To the best of our knowledge, there has been no systematic examination of the morphological variability in the subcentral gyrus and the adjacent opercular cortex. There are two distinct sulci in the subcentral region: the anterior subcentral sulcus (ascs) and the posterior subcentral sulcus (pscs) (Ono et al. 1990; Petrides 2012, 2019). The variability of these two sulci in relation to the segments of the central sulcus across individuals, and the relationship of morphological variability to functional brain activity during movement, specifically vocalization, remain to be established.

Here, we assessed the structure-to-function relationship in the human motor system on an individual participant level by examining the morphology of the central sulcus, the subcentral gyrus and the adjacent central operculum. We performed sulcal labeling in surface space, rather than in volume space, which allows for better visualization and surface-based registration with respect to the 2D topology of the cerebral cortex (Fischl et al. 1999a, b; Ghosh et al. 2010).

To visualize and quantify inter-individual variability of the examined sulcal segments, we derived spatial probability maps in both standard surface and volume stereotaxic space. In a subset of participants, we acquired functional magnetic resonance imaging (fMRI) data to localize brain activity during movement of the hand, lips and tongue, as well as the larynx during vocalization (Eichert et al. 2020a). To investigate how this structure-to-function relationship can help to improve alignment of data, we registered the brains of all participants based on the sulcal surface labels. A decrease in distances across activation peaks after applying the registration would indicate that anatomical variability can explain some of the functional variability.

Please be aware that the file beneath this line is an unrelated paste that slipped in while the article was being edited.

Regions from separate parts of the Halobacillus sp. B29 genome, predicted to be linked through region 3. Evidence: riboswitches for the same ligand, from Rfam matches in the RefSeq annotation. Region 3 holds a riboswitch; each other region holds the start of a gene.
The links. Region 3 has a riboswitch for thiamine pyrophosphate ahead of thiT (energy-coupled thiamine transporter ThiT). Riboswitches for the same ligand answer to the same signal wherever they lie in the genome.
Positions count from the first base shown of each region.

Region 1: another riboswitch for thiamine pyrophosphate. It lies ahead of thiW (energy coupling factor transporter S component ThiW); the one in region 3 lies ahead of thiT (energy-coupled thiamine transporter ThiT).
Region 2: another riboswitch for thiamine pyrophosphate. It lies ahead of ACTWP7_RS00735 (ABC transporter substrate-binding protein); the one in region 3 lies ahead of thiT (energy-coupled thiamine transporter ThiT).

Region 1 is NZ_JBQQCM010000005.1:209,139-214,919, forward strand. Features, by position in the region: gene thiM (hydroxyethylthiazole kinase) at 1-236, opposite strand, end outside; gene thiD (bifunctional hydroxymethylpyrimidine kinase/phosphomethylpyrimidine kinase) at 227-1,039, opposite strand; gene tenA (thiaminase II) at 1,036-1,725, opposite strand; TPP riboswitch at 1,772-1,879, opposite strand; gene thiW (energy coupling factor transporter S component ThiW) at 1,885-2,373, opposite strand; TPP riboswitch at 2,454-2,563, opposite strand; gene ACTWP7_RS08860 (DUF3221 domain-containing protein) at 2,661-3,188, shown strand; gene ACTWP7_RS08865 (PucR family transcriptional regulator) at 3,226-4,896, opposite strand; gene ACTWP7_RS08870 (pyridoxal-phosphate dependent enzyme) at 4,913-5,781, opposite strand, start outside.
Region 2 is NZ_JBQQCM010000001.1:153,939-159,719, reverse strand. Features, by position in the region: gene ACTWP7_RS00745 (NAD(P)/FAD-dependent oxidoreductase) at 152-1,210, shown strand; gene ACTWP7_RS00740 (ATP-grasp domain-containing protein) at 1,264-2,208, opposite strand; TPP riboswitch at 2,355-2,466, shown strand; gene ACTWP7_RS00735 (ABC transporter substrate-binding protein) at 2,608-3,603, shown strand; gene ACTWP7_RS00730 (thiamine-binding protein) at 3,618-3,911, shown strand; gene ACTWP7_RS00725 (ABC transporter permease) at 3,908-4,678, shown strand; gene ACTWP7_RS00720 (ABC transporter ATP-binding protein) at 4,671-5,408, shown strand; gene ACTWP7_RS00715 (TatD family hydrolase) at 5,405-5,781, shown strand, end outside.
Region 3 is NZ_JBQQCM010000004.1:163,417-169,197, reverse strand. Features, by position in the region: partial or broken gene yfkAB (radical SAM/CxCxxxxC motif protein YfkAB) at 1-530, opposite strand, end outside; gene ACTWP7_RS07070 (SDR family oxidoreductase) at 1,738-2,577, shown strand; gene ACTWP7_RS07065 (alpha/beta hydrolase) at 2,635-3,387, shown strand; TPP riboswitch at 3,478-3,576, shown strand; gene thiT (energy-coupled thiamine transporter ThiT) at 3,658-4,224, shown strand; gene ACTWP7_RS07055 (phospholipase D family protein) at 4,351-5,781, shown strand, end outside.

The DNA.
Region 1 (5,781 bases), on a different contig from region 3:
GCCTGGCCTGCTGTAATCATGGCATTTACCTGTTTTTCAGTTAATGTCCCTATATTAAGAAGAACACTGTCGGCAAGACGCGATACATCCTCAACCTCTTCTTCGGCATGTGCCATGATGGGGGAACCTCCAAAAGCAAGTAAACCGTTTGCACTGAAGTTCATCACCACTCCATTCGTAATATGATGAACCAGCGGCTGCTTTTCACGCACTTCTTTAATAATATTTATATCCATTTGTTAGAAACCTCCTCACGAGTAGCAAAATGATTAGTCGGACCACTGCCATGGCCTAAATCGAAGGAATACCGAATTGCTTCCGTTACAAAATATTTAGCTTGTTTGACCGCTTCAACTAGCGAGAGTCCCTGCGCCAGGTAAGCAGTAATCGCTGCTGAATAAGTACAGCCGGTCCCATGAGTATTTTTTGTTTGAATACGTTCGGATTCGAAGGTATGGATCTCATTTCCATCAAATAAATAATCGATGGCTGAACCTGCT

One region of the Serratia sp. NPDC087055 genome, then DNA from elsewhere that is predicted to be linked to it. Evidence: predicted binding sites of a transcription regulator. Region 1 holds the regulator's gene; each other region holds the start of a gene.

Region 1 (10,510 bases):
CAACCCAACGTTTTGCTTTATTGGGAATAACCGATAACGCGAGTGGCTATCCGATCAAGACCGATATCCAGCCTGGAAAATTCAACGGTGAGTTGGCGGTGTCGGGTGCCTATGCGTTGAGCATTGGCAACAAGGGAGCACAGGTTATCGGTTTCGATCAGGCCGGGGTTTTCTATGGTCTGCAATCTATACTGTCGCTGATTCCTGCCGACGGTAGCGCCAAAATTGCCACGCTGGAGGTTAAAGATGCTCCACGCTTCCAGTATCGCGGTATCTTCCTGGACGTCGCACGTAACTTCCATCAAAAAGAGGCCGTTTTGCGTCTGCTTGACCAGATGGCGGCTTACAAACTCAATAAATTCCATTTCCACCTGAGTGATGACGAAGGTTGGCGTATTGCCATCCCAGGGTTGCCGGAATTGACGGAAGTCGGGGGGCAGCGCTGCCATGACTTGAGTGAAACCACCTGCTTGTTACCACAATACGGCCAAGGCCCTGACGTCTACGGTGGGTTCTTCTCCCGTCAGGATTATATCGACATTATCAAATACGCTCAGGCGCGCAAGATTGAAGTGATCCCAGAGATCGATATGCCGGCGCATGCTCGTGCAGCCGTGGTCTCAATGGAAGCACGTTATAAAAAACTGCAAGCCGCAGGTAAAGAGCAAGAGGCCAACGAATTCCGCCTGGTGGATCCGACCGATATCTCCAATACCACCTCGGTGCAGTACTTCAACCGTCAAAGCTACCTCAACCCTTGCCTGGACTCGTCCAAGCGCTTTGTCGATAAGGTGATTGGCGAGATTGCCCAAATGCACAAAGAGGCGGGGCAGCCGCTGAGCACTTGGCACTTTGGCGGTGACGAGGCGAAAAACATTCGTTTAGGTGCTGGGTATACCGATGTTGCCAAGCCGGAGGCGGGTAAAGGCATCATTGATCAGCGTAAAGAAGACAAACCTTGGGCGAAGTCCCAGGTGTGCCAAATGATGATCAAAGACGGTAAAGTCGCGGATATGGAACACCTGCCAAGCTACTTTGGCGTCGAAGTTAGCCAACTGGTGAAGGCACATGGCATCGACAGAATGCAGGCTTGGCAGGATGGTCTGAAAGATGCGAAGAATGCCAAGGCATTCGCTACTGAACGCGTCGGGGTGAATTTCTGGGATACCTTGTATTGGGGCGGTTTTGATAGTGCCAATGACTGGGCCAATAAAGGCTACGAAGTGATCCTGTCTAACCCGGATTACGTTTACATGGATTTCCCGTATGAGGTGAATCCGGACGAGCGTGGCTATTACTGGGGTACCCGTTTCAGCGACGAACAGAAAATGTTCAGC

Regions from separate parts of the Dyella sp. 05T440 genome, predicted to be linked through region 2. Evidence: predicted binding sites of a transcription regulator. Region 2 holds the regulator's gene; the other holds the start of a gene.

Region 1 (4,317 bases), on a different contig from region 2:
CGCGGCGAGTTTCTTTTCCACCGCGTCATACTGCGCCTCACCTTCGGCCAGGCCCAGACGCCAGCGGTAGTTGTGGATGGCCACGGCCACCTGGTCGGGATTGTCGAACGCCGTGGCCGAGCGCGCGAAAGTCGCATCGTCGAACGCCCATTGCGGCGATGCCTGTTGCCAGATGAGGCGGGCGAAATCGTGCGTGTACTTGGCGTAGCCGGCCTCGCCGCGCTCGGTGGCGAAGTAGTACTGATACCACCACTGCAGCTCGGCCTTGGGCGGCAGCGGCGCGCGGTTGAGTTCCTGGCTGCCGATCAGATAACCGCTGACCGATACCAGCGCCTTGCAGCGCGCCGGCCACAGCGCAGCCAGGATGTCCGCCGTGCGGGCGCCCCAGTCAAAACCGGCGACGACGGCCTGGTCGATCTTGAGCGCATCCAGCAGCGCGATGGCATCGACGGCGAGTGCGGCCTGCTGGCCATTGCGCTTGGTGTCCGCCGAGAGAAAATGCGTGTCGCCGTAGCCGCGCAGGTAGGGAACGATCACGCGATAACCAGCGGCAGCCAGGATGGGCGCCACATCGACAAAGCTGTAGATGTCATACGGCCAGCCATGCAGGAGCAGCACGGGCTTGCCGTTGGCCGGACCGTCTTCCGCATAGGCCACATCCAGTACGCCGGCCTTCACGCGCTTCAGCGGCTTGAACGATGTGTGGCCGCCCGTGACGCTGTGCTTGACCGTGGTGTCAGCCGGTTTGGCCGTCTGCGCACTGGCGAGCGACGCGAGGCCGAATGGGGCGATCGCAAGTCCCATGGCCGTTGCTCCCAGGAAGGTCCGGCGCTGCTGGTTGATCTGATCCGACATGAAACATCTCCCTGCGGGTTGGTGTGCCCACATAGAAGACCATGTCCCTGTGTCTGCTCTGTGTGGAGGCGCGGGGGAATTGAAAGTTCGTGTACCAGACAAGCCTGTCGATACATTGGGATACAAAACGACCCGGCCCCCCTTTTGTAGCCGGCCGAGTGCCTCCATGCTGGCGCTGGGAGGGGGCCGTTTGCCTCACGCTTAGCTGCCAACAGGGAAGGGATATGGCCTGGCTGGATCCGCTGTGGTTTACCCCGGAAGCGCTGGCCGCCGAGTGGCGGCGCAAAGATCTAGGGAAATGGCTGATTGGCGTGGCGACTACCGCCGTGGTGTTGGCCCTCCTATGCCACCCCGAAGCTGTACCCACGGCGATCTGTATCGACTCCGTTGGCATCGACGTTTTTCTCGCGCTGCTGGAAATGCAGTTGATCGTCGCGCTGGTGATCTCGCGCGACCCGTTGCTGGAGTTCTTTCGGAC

Materials and methods


Data from two groups of participants were used. In one study group, both structural and functional MRI data were acquired (n = 20), but in the other study group, only structural MRI data were available (n = 30).